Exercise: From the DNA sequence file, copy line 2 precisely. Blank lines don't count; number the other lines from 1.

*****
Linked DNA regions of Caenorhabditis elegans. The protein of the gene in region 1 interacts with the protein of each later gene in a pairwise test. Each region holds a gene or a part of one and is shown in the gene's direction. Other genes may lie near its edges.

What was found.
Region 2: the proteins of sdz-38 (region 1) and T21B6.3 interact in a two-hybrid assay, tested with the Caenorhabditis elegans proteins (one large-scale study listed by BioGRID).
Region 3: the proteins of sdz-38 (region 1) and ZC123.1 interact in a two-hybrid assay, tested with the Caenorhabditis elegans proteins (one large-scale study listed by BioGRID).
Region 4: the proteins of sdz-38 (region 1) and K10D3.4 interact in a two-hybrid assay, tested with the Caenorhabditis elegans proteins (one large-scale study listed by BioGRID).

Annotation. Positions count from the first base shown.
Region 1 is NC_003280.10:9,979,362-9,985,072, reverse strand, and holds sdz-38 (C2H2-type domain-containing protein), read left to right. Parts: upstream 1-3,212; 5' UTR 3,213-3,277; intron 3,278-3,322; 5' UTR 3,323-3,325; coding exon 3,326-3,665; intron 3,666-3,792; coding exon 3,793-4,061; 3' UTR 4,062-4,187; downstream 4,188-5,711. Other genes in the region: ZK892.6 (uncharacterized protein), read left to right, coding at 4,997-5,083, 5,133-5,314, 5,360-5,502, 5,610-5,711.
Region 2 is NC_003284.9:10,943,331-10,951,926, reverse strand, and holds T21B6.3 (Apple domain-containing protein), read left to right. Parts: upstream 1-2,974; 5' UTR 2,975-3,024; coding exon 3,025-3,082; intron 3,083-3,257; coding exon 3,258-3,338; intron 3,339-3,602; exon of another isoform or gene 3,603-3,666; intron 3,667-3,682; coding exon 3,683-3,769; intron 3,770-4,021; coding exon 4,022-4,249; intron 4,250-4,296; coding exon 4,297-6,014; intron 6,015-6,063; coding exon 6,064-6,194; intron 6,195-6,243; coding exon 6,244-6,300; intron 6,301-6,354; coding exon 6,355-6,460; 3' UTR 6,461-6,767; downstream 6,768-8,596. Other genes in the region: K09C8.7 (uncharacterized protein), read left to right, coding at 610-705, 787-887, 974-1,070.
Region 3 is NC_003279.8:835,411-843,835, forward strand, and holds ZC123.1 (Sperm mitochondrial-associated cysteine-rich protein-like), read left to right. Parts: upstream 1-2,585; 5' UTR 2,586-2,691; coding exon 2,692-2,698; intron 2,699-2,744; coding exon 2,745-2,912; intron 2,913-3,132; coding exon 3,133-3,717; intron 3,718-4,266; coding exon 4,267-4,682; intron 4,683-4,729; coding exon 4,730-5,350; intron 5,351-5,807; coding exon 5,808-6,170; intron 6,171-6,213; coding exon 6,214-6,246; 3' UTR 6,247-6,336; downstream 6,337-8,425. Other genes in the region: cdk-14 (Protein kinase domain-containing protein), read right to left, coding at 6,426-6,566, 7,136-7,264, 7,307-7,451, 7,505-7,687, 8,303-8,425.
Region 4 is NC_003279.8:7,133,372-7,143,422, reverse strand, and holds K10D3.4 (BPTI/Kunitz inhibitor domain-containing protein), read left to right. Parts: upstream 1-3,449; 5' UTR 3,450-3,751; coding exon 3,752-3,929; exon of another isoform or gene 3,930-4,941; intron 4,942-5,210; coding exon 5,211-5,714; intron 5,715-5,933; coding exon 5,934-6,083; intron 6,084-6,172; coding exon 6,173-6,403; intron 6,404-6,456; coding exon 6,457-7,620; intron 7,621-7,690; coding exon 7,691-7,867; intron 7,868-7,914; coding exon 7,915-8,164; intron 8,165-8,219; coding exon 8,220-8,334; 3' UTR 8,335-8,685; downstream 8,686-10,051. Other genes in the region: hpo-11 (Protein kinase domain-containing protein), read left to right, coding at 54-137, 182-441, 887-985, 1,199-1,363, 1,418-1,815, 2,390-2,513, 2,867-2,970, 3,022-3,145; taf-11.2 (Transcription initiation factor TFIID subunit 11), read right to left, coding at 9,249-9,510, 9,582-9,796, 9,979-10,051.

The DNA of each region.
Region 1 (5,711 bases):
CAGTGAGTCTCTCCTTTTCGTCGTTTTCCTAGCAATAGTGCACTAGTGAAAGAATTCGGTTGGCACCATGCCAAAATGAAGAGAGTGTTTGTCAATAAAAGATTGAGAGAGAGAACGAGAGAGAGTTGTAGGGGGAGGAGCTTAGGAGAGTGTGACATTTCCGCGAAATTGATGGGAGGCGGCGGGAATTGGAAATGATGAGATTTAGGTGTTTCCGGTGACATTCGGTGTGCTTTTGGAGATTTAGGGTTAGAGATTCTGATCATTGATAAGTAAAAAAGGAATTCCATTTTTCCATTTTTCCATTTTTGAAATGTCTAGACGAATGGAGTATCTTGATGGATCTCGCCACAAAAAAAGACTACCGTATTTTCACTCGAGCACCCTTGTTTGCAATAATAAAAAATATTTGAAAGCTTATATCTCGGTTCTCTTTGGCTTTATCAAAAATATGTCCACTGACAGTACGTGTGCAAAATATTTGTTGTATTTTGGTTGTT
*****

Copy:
What was found.